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Gabrielle Appleby

In January, the Australian government released the Indigenous Voice co-design group’s interim report. This was followed by a public consultation process led by a senior advisory group, chaired by Marcia Langton and Tom Calma, and supported by the work of a national co-design group and a local/regional co-design group.

Together, these groups were tasked with advising the minister for Indigenous Australians, Ken Wyatt, on “options for models that will ensure that Indigenous Australians are heard at all levels of government – local, state and federal.”

The public consultation process sought feedback on design options for the Voice, through written submissions, an online survey, public consultation hearings and closed stakeholder meetings. It concluded on April 30.

As public law academics working with the Indigenous Law Centre at the University of New South Wales, we have followed this process carefully and analysed all consultation documents.

Our analysis revealed:

  • overwhelming public support for a constitutionally enshrined First Nations Voice

  • a sense of momentum and urgency for the government to take this reform to a referendum

  • deep concerns the government is not listening to First Nations people in designing the detail of this Voice.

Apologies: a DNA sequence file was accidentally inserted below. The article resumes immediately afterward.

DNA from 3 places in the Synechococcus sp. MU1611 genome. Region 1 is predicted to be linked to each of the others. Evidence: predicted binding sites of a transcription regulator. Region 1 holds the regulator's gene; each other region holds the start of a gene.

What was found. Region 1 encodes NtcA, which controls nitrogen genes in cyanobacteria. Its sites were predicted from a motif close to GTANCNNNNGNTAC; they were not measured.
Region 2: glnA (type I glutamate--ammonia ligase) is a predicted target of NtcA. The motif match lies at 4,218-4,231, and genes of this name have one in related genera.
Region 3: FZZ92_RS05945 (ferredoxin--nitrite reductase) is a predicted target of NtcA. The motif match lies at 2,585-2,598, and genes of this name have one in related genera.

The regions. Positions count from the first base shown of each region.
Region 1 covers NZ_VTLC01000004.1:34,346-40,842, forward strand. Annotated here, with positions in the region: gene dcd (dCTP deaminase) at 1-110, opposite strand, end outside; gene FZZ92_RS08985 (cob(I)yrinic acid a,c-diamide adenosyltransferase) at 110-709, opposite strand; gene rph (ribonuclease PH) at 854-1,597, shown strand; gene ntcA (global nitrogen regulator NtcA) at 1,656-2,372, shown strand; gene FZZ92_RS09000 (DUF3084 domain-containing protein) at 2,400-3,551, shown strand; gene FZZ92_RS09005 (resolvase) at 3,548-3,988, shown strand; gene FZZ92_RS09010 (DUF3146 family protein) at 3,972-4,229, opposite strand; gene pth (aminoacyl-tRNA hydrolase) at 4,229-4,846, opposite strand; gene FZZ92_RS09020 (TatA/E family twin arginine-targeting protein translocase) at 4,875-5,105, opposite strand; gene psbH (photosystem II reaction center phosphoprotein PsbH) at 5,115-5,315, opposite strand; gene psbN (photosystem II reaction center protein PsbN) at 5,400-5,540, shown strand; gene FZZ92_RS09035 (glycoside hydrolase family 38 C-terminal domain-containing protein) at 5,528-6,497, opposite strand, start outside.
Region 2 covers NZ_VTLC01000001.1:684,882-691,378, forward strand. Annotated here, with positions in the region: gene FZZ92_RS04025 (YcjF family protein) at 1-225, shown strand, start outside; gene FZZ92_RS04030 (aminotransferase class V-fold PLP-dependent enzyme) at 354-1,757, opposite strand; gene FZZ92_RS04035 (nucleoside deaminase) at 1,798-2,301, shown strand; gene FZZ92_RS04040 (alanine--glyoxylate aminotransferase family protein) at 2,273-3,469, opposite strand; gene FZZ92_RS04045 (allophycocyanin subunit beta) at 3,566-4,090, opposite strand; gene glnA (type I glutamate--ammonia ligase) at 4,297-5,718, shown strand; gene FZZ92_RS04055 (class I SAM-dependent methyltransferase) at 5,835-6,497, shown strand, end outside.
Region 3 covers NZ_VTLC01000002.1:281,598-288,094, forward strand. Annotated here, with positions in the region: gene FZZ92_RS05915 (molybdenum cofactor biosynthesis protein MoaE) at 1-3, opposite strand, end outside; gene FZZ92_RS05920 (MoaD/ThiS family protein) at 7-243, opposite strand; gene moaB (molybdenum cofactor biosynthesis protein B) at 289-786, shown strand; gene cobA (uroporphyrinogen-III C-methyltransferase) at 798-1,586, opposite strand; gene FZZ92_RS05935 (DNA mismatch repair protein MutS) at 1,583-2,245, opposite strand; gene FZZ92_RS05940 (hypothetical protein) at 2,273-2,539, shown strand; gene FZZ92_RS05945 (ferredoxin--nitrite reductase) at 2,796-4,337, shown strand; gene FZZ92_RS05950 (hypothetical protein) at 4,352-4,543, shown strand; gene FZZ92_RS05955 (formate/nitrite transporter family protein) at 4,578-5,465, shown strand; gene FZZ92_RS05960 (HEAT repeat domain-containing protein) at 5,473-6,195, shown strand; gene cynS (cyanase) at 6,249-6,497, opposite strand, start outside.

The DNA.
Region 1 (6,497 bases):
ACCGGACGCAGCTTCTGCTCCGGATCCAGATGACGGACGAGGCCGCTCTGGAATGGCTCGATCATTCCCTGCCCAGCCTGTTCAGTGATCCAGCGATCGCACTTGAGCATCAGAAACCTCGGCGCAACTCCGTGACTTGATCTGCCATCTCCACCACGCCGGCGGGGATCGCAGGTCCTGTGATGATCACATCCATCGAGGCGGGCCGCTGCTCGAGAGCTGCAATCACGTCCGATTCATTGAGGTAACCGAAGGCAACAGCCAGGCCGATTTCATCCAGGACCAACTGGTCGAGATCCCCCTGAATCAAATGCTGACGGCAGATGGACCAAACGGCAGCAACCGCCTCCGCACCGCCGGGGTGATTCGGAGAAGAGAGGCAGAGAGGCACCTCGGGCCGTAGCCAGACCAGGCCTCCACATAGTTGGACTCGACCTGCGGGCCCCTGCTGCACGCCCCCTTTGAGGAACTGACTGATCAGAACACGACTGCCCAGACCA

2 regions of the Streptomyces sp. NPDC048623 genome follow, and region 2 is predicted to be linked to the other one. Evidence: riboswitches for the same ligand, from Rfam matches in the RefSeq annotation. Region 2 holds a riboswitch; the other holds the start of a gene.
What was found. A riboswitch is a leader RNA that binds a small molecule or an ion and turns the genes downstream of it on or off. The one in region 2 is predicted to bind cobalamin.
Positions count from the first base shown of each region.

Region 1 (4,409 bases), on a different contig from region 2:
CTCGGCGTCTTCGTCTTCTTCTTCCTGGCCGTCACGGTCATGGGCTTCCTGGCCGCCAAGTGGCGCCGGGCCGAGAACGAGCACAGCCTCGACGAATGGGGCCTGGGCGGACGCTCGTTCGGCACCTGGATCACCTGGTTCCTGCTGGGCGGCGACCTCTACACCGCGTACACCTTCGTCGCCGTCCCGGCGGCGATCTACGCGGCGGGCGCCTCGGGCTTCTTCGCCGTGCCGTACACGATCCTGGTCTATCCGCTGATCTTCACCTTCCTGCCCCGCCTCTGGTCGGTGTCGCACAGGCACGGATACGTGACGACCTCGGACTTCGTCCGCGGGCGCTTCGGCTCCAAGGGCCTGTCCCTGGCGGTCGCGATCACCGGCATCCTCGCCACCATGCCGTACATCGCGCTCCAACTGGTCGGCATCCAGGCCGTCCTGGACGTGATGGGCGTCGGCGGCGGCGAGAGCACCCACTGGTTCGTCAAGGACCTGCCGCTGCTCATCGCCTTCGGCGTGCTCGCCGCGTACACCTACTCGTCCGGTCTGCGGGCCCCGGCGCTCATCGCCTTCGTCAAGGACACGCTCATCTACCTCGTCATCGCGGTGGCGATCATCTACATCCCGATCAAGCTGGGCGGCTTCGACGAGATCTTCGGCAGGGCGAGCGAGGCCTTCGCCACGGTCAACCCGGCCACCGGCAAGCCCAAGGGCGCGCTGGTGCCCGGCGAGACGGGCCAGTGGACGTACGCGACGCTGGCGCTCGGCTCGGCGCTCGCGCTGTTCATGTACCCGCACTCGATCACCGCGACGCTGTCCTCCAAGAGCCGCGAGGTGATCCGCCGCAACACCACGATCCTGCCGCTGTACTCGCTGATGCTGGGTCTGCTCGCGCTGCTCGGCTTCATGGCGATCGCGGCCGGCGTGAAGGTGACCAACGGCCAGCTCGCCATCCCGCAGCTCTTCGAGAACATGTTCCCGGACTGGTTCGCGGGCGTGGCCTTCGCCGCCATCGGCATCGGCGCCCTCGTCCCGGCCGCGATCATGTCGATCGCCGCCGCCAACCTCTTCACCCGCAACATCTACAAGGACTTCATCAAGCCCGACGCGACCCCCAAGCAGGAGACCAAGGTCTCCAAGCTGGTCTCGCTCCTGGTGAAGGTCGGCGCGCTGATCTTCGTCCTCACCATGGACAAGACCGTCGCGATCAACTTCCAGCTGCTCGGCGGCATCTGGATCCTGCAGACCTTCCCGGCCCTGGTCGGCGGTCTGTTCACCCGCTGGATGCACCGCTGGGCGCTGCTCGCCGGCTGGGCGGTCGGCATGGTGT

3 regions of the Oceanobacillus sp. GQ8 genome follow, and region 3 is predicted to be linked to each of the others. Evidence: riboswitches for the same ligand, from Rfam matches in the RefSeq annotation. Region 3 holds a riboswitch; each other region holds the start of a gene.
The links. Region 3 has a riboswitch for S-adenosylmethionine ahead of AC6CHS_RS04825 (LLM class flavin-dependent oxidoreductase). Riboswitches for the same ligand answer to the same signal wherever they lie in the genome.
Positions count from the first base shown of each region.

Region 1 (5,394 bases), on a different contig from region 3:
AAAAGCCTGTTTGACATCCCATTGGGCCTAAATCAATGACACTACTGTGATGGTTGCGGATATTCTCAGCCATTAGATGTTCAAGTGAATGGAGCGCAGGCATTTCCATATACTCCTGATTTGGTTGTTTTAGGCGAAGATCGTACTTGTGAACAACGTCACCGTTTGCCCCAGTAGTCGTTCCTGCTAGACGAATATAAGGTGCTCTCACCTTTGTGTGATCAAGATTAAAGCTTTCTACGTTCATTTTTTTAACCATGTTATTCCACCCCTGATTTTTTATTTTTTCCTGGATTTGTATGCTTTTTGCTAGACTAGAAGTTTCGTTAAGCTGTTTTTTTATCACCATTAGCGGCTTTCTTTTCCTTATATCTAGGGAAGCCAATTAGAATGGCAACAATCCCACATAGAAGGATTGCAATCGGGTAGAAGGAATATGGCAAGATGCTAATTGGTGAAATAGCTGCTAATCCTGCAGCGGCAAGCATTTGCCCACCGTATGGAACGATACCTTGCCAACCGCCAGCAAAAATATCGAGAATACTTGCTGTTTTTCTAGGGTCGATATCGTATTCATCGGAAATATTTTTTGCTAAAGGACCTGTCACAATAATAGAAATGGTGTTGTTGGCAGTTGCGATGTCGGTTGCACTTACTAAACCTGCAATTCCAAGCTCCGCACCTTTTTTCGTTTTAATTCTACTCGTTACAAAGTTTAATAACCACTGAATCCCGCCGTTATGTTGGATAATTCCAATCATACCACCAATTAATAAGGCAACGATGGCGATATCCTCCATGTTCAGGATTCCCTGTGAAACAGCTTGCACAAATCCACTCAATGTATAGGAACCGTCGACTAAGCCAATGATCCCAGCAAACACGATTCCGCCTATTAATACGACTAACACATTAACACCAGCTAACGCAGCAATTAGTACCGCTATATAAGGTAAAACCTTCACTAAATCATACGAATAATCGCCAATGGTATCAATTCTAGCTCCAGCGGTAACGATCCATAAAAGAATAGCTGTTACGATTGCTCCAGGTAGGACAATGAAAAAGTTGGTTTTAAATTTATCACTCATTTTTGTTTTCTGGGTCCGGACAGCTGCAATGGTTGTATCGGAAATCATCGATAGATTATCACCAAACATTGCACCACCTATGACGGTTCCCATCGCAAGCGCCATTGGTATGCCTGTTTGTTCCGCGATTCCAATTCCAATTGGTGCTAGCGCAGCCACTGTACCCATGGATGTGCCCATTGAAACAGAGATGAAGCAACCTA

Read more: Indigenous recognition is more than a Voice to Government - it's a matter of political equality


Constitutionally enshrined First Nations Voice

There were extremely high levels of engagement with the public submissions process. As of June 9, 2,554 public submissions had been uploaded to the National Indigenous Australians Agency (NIAA) website.

Of these submissions:

  • 90% believe the First Nations Voice should be constitutionally enshrined in line with the Uluru Statement from the Heart

  • a third of public submissions stated explicitly that a referendum on the Voice needs to be held before the Voice is legislated

  • only four submissions indicated a preference for a legislate-first approach.

Submissions in support of constitutional enshrinement were made by:

  • non-Indigenous individuals organisations and groups (including corporate organisations (61%)

  • First Nations community organisations and groups (17%)

  • First Nations people (3%).

Some pragmatists argued constitutional enshrinement of the Voice is needed to protect it from being removed by future governments. Denise McConnachie from Wollongong says:

I have observed what occurred to The Aboriginal and Torres Strait Islander Commission at the hands of a hostile government. Legislated bodies can be unlegislated, at a whim. The Voice to Parliament needs to be secure, consistent and an inalienable right for First Nations people…

Others said constitutional enshrinement was about observing the wishes of First Nations people. The Ngalaya Indigenous Corporation said:

The delivery of the Uluru Statement from the Heart was a watershed moment for this nation. […] The path forward requires that a structural promise to listen to Aboriginal and Torres Strait Islander voices be enshrined in the Australian constitution.

Other submissions said constitutional enshrinement of the Voice is essential for recognising the unique status of First Nation people via substantive structural reform. As primary school students N (age 9) and E (age 10) said in their submission (prepared alongside their year ¾ classmates):